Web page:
Tuesday, December 4, 2012

Integrated health plan proposed for schools

Health department says it could alleviate nurse shortage
By Nick Tabor, New Era Senior Staff Writer 
Donna Crick no longer needs to worry about the school nurse being absent from Crofton Elementary, where her insulin-dependent daughter attends.
The school no longer shares a nurse with Lacy Elementary School — because Lacy now has a diabetic student as well.  
The Christian County Health Department's initial plan for saving on payroll costs hasn't worked out. So in the midst of serious budget shortfalls, the department is now considering an alternate model, called Coordinated School Health, that would depend more heavily on educators.
"There is so much more that should be done in the schools with school health other than nursing," Health Department Director Mark Pyle wrote in an email. "As a community we will need to figure out how to use all tax dollars (school system, health department, others) to efficiently offer a coordinated school health program."

Pyle plans to meet with school officials and discuss this within the next three months. So far he has only discussed it with the Kentucky Health Department Association.  
Early this school year, the health department tried to get by with 14 full-time nurses for the county's 15 schools. For the rest of this year, a part-time nurse will fill the 15th slot, Pyle said.  
Next year the department may or may not return to full staffing capacity. The Coordinated School Health endeavor could affect this decision.
The state has a grant for the implementation costs, according to its website.
The coordination model emerged in the 1980s. It involves eight components: health education in classrooms, physical education, health care, nutritious meals, counseling and psychological services, physical and aesthetic surroundings designed for health, promotion of health among staff, and heavy parental involvement.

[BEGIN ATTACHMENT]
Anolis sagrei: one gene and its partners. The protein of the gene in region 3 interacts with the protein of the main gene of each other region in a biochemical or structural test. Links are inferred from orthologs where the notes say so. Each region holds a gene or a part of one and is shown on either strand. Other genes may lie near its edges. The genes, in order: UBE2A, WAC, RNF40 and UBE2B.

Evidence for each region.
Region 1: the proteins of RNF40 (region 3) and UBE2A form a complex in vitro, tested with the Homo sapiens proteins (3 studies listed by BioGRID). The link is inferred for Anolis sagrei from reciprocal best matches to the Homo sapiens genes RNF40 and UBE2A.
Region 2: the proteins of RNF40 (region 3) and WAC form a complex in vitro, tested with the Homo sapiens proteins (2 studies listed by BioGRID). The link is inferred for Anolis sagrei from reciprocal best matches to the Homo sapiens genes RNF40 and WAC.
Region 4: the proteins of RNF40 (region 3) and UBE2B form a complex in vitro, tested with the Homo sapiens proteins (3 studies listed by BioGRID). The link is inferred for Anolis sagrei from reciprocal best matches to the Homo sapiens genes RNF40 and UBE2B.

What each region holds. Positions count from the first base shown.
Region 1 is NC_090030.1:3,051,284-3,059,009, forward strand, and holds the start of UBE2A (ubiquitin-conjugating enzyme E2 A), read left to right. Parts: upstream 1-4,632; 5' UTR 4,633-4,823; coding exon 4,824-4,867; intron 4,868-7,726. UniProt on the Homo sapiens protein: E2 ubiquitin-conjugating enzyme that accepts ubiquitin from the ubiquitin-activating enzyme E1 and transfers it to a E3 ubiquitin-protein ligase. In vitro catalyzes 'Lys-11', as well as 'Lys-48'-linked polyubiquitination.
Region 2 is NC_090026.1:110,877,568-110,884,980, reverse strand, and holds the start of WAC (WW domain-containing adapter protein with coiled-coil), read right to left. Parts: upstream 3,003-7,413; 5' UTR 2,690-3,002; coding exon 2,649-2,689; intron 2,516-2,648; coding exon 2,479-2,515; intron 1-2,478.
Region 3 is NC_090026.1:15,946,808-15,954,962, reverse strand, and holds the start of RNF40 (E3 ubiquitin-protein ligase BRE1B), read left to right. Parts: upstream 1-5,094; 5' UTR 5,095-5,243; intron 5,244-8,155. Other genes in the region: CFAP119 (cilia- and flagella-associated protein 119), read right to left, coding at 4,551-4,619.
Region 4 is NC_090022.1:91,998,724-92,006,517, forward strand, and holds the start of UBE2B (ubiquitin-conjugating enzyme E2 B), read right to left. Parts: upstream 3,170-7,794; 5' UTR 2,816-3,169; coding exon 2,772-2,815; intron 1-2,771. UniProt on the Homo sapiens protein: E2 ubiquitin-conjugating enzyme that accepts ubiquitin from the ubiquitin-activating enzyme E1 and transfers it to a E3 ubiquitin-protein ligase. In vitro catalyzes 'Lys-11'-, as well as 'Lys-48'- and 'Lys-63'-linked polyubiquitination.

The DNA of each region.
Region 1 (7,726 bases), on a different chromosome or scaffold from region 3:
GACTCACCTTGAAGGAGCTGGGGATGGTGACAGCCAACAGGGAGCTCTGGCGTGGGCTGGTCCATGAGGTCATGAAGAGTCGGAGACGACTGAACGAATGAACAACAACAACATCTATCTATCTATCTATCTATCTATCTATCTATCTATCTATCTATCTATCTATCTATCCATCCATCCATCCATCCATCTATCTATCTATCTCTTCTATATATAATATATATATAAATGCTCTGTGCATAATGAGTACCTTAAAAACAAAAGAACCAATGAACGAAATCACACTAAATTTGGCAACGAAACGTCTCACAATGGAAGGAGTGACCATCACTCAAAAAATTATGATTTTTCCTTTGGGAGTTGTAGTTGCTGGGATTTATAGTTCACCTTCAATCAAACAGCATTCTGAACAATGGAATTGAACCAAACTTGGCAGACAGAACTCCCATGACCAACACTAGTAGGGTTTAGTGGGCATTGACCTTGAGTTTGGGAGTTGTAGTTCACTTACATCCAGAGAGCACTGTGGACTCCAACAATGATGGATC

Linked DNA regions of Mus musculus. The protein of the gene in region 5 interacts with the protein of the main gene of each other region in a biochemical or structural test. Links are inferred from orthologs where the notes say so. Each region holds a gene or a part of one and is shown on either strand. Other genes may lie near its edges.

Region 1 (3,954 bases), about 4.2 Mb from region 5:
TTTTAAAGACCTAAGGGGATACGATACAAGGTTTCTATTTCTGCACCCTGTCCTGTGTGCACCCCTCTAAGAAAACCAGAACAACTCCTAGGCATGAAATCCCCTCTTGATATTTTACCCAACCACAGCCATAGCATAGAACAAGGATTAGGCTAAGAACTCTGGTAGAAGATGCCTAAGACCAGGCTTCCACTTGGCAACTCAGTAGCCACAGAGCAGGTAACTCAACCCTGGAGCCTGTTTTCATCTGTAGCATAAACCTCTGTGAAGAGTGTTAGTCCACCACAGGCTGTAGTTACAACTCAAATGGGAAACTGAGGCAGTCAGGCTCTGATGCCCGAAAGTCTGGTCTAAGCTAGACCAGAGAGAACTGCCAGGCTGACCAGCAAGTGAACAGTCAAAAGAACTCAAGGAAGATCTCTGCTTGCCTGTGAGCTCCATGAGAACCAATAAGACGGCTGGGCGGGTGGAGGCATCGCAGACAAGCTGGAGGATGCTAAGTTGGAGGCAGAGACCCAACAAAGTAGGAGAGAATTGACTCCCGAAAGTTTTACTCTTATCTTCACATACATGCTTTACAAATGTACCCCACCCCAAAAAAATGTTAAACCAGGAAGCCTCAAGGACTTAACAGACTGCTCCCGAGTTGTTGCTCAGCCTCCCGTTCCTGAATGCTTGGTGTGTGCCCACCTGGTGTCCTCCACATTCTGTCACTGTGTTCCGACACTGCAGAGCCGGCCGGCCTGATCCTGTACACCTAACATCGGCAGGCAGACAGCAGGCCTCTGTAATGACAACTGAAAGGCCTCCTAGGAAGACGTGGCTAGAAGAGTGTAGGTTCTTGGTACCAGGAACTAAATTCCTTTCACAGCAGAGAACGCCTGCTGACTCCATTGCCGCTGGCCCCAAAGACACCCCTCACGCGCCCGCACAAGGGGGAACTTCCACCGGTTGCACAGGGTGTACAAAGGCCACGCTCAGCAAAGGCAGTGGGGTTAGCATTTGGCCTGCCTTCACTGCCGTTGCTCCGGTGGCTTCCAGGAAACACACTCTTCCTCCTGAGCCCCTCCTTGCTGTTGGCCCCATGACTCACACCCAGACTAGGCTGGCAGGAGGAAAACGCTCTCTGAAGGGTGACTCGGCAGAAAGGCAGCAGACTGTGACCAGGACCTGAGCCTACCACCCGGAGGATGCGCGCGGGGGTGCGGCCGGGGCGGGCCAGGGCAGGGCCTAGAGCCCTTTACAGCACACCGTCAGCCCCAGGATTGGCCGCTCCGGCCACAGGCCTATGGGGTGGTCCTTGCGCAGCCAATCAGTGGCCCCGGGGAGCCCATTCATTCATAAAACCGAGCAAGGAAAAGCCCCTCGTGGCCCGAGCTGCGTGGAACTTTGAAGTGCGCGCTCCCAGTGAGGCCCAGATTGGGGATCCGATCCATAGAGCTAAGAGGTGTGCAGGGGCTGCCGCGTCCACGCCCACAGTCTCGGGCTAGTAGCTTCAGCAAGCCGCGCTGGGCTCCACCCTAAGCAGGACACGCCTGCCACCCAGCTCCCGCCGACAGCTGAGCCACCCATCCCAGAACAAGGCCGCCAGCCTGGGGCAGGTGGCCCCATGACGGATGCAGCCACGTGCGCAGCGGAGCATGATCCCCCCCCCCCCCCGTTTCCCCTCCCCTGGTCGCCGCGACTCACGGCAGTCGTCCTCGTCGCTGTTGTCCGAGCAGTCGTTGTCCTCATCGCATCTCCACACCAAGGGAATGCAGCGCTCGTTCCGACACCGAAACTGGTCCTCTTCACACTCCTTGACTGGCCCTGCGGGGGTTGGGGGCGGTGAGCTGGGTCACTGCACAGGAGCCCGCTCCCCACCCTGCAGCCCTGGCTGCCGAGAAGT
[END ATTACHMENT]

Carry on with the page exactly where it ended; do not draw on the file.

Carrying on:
For example, the healthy environment initiative might involve looking for biological or chemical agents that hurt students' health, and reexamining temperature, noise and lighting. The health education in classrooms might involve separate courses for each grade, and could comprise of injury prevention and emotional health.
Centers for Disease Control and Prevention has a generic plan to give school districts a starting place.
Once the superintendent and principals get on board, they should appoint someone at each school to oversee health issues, and they should revise mission statements to include health, the CDC recommends.
Later they should start a district-wide health council and create a health team of teachers, parents and students at every school.  
A plan for Christian County could be tailored for students' greatest health needs. They could focus, for instance, on obesity in elementary schools and smoking, drug use and unsafe sex in the high schools.
The CDC's plan puts the onus on school districts. But Pyle imagines spreading responsibilities around, both in terms of funding and supervision.
In the early meetings, he wants to discuss which agency can provide each service most efficiently.
“Maybe it is more about changing the funding structure," he wrote. "The question is not and should not be how many nurses are employed as school nurses, but what services are provided and how efficient the program is in serving our students."
 For more information on Coordinated School Health, visit www.cdc.gov/healthyyouth/cshp/index.htm.

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